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“I was at a baseball game with my editor on [Finding] Nemo,” the director, 54, tells The Hollywood Reporter‘s It Happened in Hollywood podcast. “I borrowed his binoculars and then I missed an entire inning just looking at them and starting to make them look happy and mad and sad. … That cracked it open for me. That’s pretty much what I did: I put binoculars on top of a trash compactor.”
That epiphany led to the design for the title character of 2008’s WALL-E, Stanton’s Oscar-winning follow-up to 2003’s Finding Nemo, which also took home the Oscar for best animated feature.
For the robot’s sidekick — a cockroach named Hal (after Little Rascals producer Hal Roach), Stanton was determined not to ‘Disneyfy’ the character, despite the studio having acquired Pixar in 2006. “I took it as a challenge: ‘Come on! We can make a cute cockroach! Without the aid of little gloves,'” Stanton says. “And you can. You can make almost anything cute, if you try hard enough.”
For WALL-E’s voice, Stanton recalls, “I kept saying for about two years to my producer: ‘I need it like R2-D2! I need it like R2-D2.’ Finally he said, ‘Why don’t we just get the guy who did R2-D2?'” That guy was legendary sound designer and voice actor Ben Burtt, who also created the sound of Star Wars‘ lightsabers and Darth Vader’s heavy breathing. For WALL-E, he voiced the pic’s trash-compacting robot star, plus many other robots depicted in the film.
Regarding WALL-E‘s bleak environmental themes — the first half takes place on an Earth rendered uninhabitable due to over-consumption — Stanton insists, “I hate being preached to and I assume other people do to in a movie. So I went there very reluctantly, and it ended up being out of pure necessity to my main drive, which was I just wanted to believe in the authenticity of why WALL-E was alone.”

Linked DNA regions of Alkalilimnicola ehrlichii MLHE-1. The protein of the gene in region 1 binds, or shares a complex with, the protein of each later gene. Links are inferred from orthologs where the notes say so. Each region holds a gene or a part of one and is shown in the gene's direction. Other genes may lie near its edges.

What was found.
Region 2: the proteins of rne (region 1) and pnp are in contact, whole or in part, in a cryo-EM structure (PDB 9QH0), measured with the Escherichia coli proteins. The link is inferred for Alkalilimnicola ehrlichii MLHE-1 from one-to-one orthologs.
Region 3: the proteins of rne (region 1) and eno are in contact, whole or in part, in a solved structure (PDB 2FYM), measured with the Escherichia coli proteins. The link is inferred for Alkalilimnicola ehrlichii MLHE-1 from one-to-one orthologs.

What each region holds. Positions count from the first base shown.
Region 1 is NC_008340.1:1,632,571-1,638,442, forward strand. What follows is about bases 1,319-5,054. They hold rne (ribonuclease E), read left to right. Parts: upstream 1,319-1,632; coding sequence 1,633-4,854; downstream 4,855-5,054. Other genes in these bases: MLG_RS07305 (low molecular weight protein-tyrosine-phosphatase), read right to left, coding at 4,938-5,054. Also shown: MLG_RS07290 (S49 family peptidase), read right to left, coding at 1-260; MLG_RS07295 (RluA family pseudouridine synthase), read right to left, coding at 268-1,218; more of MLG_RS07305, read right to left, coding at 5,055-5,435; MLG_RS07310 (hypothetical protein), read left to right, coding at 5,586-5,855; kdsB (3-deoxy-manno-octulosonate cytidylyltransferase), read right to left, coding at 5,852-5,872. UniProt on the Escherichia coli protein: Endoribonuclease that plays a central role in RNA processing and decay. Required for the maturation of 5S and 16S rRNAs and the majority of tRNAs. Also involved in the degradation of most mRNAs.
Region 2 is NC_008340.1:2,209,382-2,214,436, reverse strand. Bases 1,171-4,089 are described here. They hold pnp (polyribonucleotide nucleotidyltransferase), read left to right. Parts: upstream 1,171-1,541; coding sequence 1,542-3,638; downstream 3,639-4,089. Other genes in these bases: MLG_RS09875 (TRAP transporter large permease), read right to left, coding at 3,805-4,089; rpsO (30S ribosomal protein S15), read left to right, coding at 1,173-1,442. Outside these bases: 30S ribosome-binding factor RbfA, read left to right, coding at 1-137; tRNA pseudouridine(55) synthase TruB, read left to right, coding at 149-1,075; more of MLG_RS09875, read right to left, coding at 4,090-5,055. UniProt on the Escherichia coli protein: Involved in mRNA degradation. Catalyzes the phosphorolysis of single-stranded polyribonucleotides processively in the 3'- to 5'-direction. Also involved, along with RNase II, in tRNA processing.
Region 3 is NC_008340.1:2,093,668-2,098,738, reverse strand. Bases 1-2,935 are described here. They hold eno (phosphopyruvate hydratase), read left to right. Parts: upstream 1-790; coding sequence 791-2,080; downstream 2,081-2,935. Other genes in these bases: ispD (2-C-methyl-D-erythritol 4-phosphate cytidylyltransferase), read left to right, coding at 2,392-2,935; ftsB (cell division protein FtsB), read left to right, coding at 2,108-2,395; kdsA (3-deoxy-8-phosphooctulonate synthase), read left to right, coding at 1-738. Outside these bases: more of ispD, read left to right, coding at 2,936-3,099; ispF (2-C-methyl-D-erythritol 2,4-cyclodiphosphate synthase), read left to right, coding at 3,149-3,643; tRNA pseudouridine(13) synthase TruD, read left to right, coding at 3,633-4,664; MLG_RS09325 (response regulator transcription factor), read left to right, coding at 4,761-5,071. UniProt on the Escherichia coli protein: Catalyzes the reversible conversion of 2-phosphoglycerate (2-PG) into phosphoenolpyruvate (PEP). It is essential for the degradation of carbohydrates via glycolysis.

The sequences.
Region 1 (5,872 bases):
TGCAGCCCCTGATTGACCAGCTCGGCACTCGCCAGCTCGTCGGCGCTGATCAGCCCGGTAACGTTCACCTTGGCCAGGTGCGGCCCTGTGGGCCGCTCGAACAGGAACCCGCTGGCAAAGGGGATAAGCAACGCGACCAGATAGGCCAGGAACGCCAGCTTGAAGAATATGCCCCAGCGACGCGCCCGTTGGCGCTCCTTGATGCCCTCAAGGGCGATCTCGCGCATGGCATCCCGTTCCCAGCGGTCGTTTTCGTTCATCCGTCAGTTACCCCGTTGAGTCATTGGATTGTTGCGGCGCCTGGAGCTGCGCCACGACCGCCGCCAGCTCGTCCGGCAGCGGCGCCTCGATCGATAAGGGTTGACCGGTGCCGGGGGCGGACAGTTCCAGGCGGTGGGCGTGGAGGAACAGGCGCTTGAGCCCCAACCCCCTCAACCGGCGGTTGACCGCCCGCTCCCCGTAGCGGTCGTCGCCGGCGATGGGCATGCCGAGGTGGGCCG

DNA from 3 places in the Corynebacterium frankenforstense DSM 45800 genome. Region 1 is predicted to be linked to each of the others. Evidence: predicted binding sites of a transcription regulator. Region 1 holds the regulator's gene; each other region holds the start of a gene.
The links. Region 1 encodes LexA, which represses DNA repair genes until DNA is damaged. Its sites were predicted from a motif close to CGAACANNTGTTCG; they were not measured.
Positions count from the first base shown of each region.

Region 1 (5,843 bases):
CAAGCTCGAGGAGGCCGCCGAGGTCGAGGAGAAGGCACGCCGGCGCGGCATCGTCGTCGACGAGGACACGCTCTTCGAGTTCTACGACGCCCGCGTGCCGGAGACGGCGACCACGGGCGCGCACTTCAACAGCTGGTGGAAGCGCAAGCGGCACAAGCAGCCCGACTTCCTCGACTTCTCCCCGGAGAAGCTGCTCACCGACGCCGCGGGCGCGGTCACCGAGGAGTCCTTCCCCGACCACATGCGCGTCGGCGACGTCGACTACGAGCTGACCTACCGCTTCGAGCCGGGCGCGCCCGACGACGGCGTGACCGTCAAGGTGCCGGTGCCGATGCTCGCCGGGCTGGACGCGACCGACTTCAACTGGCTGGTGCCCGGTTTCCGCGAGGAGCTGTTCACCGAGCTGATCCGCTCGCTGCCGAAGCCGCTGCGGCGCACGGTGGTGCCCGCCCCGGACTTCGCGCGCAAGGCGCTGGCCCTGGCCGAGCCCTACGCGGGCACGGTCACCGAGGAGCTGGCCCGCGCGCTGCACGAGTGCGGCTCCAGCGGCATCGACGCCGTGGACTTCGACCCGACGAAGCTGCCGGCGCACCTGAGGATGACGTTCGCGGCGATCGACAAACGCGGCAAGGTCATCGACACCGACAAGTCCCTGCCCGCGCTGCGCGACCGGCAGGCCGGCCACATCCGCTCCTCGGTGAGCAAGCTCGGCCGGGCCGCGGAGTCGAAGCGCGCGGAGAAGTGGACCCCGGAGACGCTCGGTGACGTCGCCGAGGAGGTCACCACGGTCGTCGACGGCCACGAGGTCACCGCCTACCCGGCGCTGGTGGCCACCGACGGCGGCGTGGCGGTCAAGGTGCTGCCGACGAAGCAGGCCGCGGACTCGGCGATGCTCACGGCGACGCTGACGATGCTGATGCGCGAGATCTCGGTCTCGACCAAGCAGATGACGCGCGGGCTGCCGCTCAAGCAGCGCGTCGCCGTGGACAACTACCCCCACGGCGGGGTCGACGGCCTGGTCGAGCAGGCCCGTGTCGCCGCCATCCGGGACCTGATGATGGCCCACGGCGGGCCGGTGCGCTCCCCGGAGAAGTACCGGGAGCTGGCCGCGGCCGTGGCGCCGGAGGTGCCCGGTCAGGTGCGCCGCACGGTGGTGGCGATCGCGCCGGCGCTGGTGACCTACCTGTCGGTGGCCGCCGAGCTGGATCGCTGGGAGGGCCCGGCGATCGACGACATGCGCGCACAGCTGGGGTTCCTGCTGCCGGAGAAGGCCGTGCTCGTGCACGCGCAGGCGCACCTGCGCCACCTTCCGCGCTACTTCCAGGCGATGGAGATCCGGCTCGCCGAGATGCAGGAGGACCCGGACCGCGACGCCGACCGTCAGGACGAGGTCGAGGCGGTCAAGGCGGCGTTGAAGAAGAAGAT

“It was really logic at the time, so we’re talking 2005-06, that led me to any of the science and environmental and sociological choices that I did,” he explains further. “I just went with kinda what was happening around me. We were having anywhere from two to a dozen boxes from Amazon show up at my doorstep every other day. … I just started to think, like, where does all this shit go?”
For Stanton’s vision of humans as amorphous blobs on interstellar cruise ships, whisked around on self-propelled chairs, heads buried in their screens, he found another source of inspiration.
“The iPhone came out in ’06, two years before the movie came out. … I was literally one of the first people to get the iPhone before it was brought out to the world officially because Steve [Jobs] was our boss. … I started playing with it and was kind of crazily going, ‘Why is this feeling familiar? This is basically the future and there should be nothing about this that’s familiar.’ It was the addictive quality of it,” Stanton says.
“I used to be a smoker when I was in college, and I remember that,” he continues. “That was way before there was a computer or anything else to distract you with. You would use a cigarette to just sort of pass the time and not be bored. … But I remember then going, ‘Wow, this could get really out of hand fast. This is like a nicotine hit.’ And that’s what made me come up with the distraction of humanity through technology and the screens, and everybody being right next to each other.”
As for what Jobs thought of a first rough-cut of WALL-E, Stanton recalls, “He loved it. And the irony was not lost on him. I didn’t get to be inside his head. I think he was crossing his fingers that my slightly pessimistic view would be incorrect and that it would stay a fairy tale. But he was a big fan of the movie.”
Still, Stanton says Jobs could also be “a harsh critic” during the four-year long development phase. “It took me a long time to get the second half of it right. … I was at one of those lows where we’re in a meeting and he said the front half’s genius, the second half’s crap. I don’t think he used that exact word, but that was the sentiment. That hurt, but he was quick to find me and kind of apologize and say, ‘I just think you’re on such a good path, keep going and don’t give in to your instincts.'”
Addressing the departure of his longtime friend and boss John Lasseter, who left Pixar and Disney at the end of 2018 amid reports of alleged sexual misconduct, Stanton says, “There’s nothing nice about it, and it’s bittersweet, it’s painful, it’s sad. At the same time, what’s grown out of it is a rising of the next generation that was kind of overdue to happen.”
For much more from Andrew Stanton on the making of WALL-E, tune in to the latest episode of It Happened in Hollywood. And be sure to subscribe!
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